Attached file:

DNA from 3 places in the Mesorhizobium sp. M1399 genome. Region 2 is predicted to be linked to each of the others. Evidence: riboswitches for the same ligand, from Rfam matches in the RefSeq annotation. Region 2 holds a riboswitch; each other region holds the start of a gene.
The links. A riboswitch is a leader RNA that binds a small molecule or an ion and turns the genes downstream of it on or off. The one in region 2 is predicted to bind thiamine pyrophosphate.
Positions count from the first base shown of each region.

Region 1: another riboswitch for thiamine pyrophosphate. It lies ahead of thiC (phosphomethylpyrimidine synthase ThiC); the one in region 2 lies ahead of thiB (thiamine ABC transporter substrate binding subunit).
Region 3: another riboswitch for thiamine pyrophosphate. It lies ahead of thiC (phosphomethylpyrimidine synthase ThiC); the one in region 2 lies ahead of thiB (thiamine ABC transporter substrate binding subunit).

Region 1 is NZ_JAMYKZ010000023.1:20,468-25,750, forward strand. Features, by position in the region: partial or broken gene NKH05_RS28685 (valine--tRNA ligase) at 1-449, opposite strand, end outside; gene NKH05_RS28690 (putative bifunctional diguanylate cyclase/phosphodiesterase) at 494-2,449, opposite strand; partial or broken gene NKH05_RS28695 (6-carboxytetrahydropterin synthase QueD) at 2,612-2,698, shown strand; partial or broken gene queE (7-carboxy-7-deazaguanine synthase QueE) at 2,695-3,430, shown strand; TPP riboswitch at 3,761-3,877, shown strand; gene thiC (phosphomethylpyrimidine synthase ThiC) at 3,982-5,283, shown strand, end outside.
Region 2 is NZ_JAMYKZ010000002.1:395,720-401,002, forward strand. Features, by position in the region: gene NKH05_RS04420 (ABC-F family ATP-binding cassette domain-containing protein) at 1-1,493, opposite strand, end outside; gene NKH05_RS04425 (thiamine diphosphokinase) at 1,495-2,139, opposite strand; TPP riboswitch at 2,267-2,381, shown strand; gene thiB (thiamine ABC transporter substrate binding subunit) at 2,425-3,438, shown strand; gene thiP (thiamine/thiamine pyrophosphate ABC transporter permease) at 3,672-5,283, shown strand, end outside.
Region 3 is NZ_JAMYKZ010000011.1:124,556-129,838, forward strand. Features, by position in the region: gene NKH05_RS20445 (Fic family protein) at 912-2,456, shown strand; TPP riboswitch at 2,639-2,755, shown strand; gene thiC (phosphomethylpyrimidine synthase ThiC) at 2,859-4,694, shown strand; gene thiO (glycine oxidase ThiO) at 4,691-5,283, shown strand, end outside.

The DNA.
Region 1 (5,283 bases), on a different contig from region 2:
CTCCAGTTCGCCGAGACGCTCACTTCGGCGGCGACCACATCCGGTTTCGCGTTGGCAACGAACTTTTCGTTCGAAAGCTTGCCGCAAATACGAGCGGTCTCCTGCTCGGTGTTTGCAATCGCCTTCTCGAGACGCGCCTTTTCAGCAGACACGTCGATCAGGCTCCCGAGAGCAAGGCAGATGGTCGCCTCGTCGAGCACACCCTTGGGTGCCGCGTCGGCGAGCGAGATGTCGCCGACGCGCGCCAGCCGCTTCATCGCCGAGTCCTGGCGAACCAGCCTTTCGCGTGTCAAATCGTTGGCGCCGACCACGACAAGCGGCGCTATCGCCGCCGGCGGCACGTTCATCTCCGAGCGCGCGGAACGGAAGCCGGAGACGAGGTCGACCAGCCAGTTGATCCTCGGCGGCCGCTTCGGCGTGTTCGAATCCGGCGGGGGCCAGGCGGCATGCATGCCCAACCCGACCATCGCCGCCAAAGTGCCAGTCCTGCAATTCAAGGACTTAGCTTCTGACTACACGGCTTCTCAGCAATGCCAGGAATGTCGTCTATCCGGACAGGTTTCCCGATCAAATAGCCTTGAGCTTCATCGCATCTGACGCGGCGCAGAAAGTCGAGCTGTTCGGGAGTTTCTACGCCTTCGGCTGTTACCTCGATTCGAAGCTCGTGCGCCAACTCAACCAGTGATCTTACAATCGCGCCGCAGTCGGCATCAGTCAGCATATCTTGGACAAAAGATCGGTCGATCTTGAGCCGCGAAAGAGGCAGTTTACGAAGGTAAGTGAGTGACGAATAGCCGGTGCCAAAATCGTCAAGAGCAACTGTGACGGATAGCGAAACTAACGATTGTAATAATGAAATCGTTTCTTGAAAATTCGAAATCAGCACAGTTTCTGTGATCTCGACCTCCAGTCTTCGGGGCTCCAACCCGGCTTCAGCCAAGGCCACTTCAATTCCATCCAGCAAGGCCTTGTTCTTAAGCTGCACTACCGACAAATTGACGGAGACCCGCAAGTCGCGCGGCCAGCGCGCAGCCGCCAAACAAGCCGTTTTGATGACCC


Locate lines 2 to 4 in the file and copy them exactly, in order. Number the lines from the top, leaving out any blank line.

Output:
The links. A riboswitch is a leader RNA that binds a small molecule or an ion and turns the genes downstream of it on or off. The one in region 2 is predicted to bind thiamine pyrophosphate.
Positions count from the first base shown of each region.

Region 1: another riboswitch for thiamine pyrophosphate. It lies ahead of thiC (phosphomethylpyrimidine synthase ThiC); the one in region 2 lies ahead of thiB (thiamine ABC transporter substrate binding subunit).